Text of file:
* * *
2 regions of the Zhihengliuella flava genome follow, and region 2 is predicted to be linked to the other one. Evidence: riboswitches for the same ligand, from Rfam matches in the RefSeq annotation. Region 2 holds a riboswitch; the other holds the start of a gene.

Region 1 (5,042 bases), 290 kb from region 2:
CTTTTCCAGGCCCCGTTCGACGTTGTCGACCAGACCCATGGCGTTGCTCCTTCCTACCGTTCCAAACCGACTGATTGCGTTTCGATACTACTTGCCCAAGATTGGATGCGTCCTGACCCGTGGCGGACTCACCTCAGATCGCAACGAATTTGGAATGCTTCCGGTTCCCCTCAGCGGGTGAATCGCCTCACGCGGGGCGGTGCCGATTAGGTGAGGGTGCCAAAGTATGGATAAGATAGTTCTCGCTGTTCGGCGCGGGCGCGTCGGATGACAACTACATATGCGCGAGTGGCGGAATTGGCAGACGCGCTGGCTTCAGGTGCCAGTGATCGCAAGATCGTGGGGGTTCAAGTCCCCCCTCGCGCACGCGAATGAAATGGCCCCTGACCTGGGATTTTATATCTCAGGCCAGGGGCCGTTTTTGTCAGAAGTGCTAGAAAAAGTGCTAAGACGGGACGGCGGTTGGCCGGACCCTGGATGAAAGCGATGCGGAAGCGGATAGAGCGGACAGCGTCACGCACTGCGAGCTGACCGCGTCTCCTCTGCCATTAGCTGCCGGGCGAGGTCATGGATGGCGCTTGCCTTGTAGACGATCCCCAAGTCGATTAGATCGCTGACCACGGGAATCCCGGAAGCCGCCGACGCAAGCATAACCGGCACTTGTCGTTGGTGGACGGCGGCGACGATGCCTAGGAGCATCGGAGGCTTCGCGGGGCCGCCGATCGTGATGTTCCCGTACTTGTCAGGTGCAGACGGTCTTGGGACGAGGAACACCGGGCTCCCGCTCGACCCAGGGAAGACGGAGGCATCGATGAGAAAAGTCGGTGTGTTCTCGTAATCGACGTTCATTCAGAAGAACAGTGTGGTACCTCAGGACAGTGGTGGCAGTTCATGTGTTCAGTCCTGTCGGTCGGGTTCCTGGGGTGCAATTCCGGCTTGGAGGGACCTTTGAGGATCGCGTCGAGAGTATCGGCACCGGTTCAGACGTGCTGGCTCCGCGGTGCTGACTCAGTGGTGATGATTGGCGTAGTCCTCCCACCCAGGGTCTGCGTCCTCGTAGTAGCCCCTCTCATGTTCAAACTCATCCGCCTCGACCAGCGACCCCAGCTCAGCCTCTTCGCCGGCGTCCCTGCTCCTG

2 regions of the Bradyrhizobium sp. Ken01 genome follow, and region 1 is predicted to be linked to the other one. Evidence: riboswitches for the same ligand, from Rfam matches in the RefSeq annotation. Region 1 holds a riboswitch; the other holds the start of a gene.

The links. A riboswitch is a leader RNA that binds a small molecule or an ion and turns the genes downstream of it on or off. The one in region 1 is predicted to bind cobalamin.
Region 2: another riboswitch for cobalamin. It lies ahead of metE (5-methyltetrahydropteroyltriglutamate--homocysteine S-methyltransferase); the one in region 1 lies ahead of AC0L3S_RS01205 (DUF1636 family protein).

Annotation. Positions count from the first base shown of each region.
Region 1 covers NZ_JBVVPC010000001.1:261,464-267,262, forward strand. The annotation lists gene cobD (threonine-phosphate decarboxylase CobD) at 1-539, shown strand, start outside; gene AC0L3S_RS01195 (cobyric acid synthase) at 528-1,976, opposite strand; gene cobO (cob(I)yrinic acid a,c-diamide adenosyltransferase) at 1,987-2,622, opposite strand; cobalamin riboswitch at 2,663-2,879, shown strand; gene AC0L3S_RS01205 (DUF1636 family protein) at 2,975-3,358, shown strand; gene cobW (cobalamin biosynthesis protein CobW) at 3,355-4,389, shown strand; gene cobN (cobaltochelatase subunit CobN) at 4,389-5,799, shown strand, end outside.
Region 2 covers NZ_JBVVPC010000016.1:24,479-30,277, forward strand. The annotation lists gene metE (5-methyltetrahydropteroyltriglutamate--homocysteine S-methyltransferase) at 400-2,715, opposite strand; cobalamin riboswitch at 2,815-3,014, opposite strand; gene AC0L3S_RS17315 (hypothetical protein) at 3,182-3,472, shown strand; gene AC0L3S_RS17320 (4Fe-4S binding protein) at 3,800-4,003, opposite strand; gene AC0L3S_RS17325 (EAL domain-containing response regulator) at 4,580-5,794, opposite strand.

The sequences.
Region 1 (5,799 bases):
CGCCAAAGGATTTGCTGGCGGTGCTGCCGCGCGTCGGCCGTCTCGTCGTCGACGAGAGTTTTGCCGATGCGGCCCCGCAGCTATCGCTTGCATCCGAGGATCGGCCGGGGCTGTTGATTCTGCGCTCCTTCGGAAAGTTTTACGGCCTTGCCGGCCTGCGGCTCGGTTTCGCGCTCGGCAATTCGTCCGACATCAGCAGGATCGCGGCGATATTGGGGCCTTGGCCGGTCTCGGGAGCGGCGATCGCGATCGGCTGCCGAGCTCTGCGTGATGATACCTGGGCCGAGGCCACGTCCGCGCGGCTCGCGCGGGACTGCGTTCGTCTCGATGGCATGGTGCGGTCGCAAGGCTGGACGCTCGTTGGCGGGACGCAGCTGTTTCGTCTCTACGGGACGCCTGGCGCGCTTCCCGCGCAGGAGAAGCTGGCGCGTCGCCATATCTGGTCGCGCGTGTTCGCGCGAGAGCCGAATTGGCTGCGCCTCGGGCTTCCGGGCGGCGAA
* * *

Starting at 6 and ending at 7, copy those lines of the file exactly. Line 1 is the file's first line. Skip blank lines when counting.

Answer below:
Region 2: another riboswitch for cobalamin. It lies ahead of metE (5-methyltetrahydropteroyltriglutamate--homocysteine S-methyltransferase); the one in region 1 lies ahead of AC0L3S_RS01205 (DUF1636 family protein).

Annotation. Positions count from the first base shown of each region.